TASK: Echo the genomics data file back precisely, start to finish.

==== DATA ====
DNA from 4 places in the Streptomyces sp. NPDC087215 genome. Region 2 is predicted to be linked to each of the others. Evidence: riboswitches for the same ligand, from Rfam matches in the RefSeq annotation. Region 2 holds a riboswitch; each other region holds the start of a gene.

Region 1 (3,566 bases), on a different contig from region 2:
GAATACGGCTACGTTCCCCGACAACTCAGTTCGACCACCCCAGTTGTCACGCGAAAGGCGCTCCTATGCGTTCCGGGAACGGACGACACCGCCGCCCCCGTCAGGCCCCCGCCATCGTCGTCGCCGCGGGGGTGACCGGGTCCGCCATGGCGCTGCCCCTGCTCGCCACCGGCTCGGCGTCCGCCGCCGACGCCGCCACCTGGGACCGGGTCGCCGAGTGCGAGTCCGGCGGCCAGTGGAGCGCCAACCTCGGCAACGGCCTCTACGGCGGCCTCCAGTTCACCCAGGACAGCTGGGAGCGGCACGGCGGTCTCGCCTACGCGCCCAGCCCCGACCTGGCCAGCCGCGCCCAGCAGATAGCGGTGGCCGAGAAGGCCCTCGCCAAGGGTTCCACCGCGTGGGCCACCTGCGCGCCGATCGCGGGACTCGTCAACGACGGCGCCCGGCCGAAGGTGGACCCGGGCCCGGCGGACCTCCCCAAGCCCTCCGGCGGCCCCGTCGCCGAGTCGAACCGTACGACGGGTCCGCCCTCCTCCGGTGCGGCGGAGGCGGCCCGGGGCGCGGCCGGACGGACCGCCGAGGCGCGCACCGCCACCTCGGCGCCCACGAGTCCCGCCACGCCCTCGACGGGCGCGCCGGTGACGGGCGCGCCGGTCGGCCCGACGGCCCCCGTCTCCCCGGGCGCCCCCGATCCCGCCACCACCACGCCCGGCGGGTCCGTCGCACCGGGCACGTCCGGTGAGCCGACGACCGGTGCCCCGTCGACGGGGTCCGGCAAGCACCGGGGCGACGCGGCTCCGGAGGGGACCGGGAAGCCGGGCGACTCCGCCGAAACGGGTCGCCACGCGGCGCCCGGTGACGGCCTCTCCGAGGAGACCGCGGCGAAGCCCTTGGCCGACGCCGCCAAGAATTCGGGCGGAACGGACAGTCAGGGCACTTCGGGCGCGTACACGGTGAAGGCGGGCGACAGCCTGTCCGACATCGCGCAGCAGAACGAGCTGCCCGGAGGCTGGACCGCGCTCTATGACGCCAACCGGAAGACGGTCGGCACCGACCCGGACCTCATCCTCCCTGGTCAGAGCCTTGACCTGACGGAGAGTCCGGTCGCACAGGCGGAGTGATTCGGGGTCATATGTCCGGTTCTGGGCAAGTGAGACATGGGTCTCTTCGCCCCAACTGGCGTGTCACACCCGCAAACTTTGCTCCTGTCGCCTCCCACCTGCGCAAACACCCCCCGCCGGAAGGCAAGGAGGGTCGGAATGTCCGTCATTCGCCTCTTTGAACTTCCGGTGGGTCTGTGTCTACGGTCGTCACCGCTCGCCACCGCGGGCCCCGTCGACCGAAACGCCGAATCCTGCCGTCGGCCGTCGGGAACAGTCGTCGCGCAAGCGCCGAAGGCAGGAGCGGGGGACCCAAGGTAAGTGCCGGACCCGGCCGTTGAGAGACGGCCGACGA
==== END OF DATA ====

DNA from 4 places in the Streptomyces sp. NPDC087215 genome. Region 2 is predicted to be linked to each of the others. Evidence: riboswitches for the same ligand, from Rfam matches in the RefSeq annotation. Region 2 holds a riboswitch; each other region holds the start of a gene.

Region 1 (3,566 bases), on a different contig from region 2:
GAATACGGCTACGTTCCCCGACAACTCAGTTCGACCACCCCAGTTGTCACGCGAAAGGCGCTCCTATGCGTTCCGGGAACGGACGACACCGCCGCCCCCGTCAGGCCCCCGCCATCGTCGTCGCCGCGGGGGTGACCGGGTCCGCCATGGCGCTGCCCCTGCTCGCCACCGGCTCGGCGTCCGCCGCCGACGCCGCCACCTGGGACCGGGTCGCCGAGTGCGAGTCCGGCGGCCAGTGGAGCGCCAACCTCGGCAACGGCCTCTACGGCGGCCTCCAGTTCACCCAGGACAGCTGGGAGCGGCACGGCGGTCTCGCCTACGCGCCCAGCCCCGACCTGGCCAGCCGCGCCCAGCAGATAGCGGTGGCCGAGAAGGCCCTCGCCAAGGGTTCCACCGCGTGGGCCACCTGCGCGCCGATCGCGGGACTCGTCAACGACGGCGCCCGGCCGAAGGTGGACCCGGGCCCGGCGGACCTCCCCAAGCCCTCCGGCGGCCCCGTCGCCGAGTCGAACCGTACGACGGGTCCGCCCTCCTCCGGTGCGGCGGAGGCGGCCCGGGGCGCGGCCGGACGGACCGCCGAGGCGCGCACCGCCACCTCGGCGCCCACGAGTCCCGCCACGCCCTCGACGGGCGCGCCGGTGACGGGCGCGCCGGTCGGCCCGACGGCCCCCGTCTCCCCGGGCGCCCCCGATCCCGCCACCACCACGCCCGGCGGGTCCGTCGCACCGGGCACGTCCGGTGAGCCGACGACCGGTGCCCCGTCGACGGGGTCCGGCAAGCACCGGGGCGACGCGGCTCCGGAGGGGACCGGGAAGCCGGGCGACTCCGCCGAAACGGGTCGCCACGCGGCGCCCGGTGACGGCCTCTCCGAGGAGACCGCGGCGAAGCCCTTGGCCGACGCCGCCAAGAATTCGGGCGGAACGGACAGTCAGGGCACTTCGGGCGCGTACACGGTGAAGGCGGGCGACAGCCTGTCCGACATCGCGCAGCAGAACGAGCTGCCCGGAGGCTGGACCGCGCTCTATGACGCCAACCGGAAGACGGTCGGCACCGACCCGGACCTCATCCTCCCTGGTCAGAGCCTTGACCTGACGGAGAGTCCGGTCGCACAGGCGGAGTGATTCGGGGTCATATGTCCGGTTCTGGGCAAGTGAGACATGGGTCTCTTCGCCCCAACTGGCGTGTCACACCCGCAAACTTTGCTCCTGTCGCCTCCCACCTGCGCAAACACCCCCCGCCGGAAGGCAAGGAGGGTCGGAATGTCCGTCATTCGCCTCTTTGAACTTCCGGTGGGTCTGTGTCTACGGTCGTCACCGCTCGCCACCGCGGGCCCCGTCGACCGAAACGCCGAATCCTGCCGTCGGCCGTCGGGAACAGTCGTCGCGCAAGCGCCGAAGGCAGGAGCGGGGGACCCAAGGTAAGTGCCGGACCCGGCCGTTGAGAGACGGCCGACGA